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Old 08-06-09, 05:39 PM   #1
mlts22 
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[Geek] Replacement lock cylinder for bike locks?

http://www.evva.at/products/mechanic...technology/en/
http://www.evva.at/products/mechanic...technology/en/
or
http://www.abloy.com.au/default.asp?id=46

The generic Abus/Abloy double-sided cylinder has been a solid performer. It has stood the test of time, but because it is in use in so many places, it would be a gold mine to someone who is able to make an easy to use picking tool for it (like bumping for pin tumbler locks, and Bic pens for some [1] round tumbler locks.)

No lock is unpickable, but the Abloy Protec lock (IIRC) has 11 hours as its shortest time to being picked.

The Evva MCS lock looks interesting because it would require a decoder rather than a mechanical picking tool to open. It also has an insanely high amount of different key combinations.

For springless action and the ability to work in crappy conditions, the Evva 3KS looks like a good candidate. It is a fairly simple, but pick resistant mechanism with lots of different key combinations possible.

Of course, these cylinders are expensive, but of course mass production would drive down prices. This isn't meant to replace the existing locks, but to be phased in over a period of time for better pick resistance.

[1]: I say some. Some locks may be vulnerable to this, others are not. Saying that all
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Old 08-06-09, 08:22 PM   #2
Nota
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It sounds good, but could be a bit overkill, so far as bicycle lock usage goes.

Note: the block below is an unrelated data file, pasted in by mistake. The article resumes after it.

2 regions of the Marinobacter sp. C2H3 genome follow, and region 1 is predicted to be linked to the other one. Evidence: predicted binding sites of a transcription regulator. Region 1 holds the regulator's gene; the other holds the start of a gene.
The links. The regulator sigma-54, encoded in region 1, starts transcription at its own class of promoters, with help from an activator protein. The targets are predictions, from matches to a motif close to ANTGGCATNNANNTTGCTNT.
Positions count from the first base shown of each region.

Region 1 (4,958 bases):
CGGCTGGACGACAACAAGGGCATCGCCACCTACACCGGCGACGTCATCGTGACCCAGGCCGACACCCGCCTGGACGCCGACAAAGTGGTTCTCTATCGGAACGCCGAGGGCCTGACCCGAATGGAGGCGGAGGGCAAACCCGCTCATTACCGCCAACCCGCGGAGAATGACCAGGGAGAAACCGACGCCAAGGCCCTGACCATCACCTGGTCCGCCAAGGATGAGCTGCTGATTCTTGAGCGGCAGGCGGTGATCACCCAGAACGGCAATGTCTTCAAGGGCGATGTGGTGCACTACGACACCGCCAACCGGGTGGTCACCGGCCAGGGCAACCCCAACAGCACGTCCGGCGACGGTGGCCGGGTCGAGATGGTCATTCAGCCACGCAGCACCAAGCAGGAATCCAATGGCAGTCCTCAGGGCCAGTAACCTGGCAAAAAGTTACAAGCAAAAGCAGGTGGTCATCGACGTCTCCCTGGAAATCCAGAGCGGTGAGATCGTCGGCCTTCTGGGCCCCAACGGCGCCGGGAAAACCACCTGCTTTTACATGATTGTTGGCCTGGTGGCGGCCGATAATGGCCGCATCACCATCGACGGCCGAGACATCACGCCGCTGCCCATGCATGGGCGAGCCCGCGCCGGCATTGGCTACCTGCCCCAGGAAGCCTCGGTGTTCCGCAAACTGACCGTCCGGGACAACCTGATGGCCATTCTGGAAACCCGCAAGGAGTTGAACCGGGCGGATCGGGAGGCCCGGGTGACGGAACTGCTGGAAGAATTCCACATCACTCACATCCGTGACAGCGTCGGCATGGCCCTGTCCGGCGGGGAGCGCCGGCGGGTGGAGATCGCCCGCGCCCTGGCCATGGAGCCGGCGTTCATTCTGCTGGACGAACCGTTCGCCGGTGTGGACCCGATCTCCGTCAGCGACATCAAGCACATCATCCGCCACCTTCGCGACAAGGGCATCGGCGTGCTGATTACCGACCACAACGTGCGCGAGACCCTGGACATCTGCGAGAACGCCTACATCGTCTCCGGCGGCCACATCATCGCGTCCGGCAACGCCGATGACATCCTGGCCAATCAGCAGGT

Sure, for about $80 US, you could incorporate into the manufacture, a highly pick resistant cylinder to a typical bicycle lock, but in the end, you still have a bicycle lock - complete with all the inherent shortcommings of a lightweight portable locking system.

The reality is, despite what people see on TV, and weeding out "bump key" susceptible cylinder configurations, the average person, or would be bike thief, is not adept at picking a lock cylinder. Even if they were able to do it, in most instances, you'd be looking at 20 minutes + time to do it. That's a veritible lifetime for surreptitious attack. Throw a couple spool type top driver pins in the cylinder, and you're probably upwards of an hour - if at all. Add a locking sidebar to that, and you can forget it; only the most expert locksmiths would be able to pick it, and it would still take a rediculous amount of time. I would ventre that most of your expert locksmiths, of the caliber to pick somethig like that, already make a decent honest living, without going around stealing bicycles.

(just my $.02)
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